Toronto's G20 riot response provides lessons for Ferguson
'Displays of real or implied force' can escalate a situation, reads after-action report
Police and protesters have been clashing in Ferguson, Mo., since the shooting death of teen Michael Brown on August 9.
Toronto's police force faced angry protesters when the city hosted the G20 political summit, and some of the lessons they learned could be applied in Ferguson.
- Timeline: Michael Brown shooting and aftermath
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- How a police tactical shift can de-escalate aftermath in Ferguson
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When anti-G20 protesters started rioting in Toronto, police used tear gas in the city for the first time.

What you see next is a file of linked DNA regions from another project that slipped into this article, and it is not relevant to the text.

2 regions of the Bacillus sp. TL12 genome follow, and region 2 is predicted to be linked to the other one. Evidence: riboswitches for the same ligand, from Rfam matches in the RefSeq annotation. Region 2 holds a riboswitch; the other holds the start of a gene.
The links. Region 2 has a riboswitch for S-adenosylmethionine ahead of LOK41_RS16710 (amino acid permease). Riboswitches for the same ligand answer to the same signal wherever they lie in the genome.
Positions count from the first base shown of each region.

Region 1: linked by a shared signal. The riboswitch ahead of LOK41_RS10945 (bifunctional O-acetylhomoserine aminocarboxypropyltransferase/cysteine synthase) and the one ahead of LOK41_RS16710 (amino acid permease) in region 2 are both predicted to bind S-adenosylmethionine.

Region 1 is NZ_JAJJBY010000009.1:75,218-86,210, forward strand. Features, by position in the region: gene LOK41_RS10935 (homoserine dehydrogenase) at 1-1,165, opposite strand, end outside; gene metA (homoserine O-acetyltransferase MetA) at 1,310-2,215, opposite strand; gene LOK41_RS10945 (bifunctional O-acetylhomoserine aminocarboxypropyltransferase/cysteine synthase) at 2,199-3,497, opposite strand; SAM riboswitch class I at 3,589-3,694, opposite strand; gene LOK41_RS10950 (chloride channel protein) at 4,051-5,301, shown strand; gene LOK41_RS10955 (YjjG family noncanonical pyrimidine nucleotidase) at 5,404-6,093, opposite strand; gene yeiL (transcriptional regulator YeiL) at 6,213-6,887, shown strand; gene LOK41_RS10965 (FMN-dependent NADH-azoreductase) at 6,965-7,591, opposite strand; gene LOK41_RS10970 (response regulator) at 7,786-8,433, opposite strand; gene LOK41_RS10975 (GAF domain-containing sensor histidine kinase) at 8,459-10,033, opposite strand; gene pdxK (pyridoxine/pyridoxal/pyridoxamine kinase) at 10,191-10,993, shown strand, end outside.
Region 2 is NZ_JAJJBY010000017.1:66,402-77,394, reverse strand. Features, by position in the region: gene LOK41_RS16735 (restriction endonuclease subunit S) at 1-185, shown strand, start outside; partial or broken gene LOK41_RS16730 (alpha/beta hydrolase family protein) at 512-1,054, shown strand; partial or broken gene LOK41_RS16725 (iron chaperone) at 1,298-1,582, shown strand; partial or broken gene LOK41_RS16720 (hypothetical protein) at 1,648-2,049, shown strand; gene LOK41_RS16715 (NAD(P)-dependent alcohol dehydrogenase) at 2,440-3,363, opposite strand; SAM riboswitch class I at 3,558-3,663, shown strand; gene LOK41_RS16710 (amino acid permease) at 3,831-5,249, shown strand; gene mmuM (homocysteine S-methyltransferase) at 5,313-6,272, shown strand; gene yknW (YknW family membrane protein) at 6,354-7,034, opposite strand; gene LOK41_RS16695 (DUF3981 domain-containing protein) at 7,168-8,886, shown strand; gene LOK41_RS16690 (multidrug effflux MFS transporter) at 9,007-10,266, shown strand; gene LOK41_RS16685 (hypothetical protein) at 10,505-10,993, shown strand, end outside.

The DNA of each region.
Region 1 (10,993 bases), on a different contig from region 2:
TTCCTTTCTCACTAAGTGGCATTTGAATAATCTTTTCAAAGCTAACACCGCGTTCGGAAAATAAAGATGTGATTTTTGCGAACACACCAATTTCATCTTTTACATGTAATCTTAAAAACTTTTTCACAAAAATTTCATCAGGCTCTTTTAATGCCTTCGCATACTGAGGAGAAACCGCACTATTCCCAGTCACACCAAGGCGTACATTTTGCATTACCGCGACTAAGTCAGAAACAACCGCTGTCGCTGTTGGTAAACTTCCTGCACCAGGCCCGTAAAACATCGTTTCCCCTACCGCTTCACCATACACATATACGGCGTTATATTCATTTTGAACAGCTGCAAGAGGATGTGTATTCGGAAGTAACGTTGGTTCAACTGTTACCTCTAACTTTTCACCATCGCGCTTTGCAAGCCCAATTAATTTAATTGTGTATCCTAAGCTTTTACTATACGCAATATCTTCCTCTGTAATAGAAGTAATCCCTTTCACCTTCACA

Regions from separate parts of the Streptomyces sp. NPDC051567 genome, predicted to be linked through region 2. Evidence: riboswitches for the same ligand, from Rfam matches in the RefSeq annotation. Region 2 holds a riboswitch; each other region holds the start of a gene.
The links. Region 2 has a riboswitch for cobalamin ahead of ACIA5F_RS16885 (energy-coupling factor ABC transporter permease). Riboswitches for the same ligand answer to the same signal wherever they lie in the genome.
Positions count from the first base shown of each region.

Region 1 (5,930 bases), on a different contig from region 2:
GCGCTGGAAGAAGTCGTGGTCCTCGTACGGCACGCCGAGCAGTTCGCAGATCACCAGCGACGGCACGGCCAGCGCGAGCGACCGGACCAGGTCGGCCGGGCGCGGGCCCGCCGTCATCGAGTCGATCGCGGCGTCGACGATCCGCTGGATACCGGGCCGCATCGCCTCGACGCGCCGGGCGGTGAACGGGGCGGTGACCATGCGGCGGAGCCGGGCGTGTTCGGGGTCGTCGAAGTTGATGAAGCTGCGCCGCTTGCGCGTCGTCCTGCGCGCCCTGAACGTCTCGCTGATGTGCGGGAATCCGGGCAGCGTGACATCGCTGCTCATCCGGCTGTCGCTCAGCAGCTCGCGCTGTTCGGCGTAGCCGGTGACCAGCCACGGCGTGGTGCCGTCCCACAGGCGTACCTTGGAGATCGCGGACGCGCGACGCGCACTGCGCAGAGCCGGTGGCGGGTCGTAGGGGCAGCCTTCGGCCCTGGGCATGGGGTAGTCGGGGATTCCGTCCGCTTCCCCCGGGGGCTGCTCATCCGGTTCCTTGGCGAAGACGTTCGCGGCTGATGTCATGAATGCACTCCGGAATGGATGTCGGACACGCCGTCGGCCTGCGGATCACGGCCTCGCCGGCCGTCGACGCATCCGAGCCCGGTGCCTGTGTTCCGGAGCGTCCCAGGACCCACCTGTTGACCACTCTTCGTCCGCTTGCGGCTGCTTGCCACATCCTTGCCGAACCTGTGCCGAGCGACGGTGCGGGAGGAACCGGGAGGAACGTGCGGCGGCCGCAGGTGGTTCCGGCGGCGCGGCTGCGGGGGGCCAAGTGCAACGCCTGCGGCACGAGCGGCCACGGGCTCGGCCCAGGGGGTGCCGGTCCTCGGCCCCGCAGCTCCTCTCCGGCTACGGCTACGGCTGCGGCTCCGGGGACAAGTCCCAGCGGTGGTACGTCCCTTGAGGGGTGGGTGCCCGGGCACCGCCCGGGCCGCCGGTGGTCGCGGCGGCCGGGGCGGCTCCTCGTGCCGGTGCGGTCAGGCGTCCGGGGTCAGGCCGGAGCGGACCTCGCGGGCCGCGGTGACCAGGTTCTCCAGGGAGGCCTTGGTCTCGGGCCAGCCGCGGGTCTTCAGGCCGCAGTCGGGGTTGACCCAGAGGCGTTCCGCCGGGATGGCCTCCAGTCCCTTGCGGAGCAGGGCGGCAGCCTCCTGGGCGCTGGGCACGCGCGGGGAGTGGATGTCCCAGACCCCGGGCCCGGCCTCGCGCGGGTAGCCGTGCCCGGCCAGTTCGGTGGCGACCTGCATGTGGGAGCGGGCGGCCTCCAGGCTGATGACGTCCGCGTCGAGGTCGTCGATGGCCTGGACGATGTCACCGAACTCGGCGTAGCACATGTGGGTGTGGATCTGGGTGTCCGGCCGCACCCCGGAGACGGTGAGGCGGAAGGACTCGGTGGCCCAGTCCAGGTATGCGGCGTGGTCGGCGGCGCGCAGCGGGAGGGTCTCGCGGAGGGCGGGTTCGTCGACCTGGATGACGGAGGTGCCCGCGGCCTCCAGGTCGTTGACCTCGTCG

An after-action report later revealed that "displays of real or implied force can lead to negative crowd reactions that may escalate a situation."
Steven Summerville, a former police trainer, agrees.
"You don't wish to create alarm. You don't wish to create anger or fear with your crowd," he said. Police need to "get out there" and lighten up on the uniform, he said.
Summerville recognizes the differences in the situation in Toronto during the G20 and the one currently in Ferguson.
In Toronto, protesters were angry with politicians, policies and ideals. In Ferguson, police are attempting to de-escalate an event where they are the source of scorn, he said.
But, their military-like tactics aren't helping, said Summerville. Instead, plain uniforms and bicycles would be preferred.
Recently, police tactics in Ferguson appear to be changing. Officers are starting to pick out alleged provocateurs, reports CBC's Steven D'Souza.
"Usually, it quells violence," said Summerville. "And it usually starts to prevent or create an environment where people can start to calm down."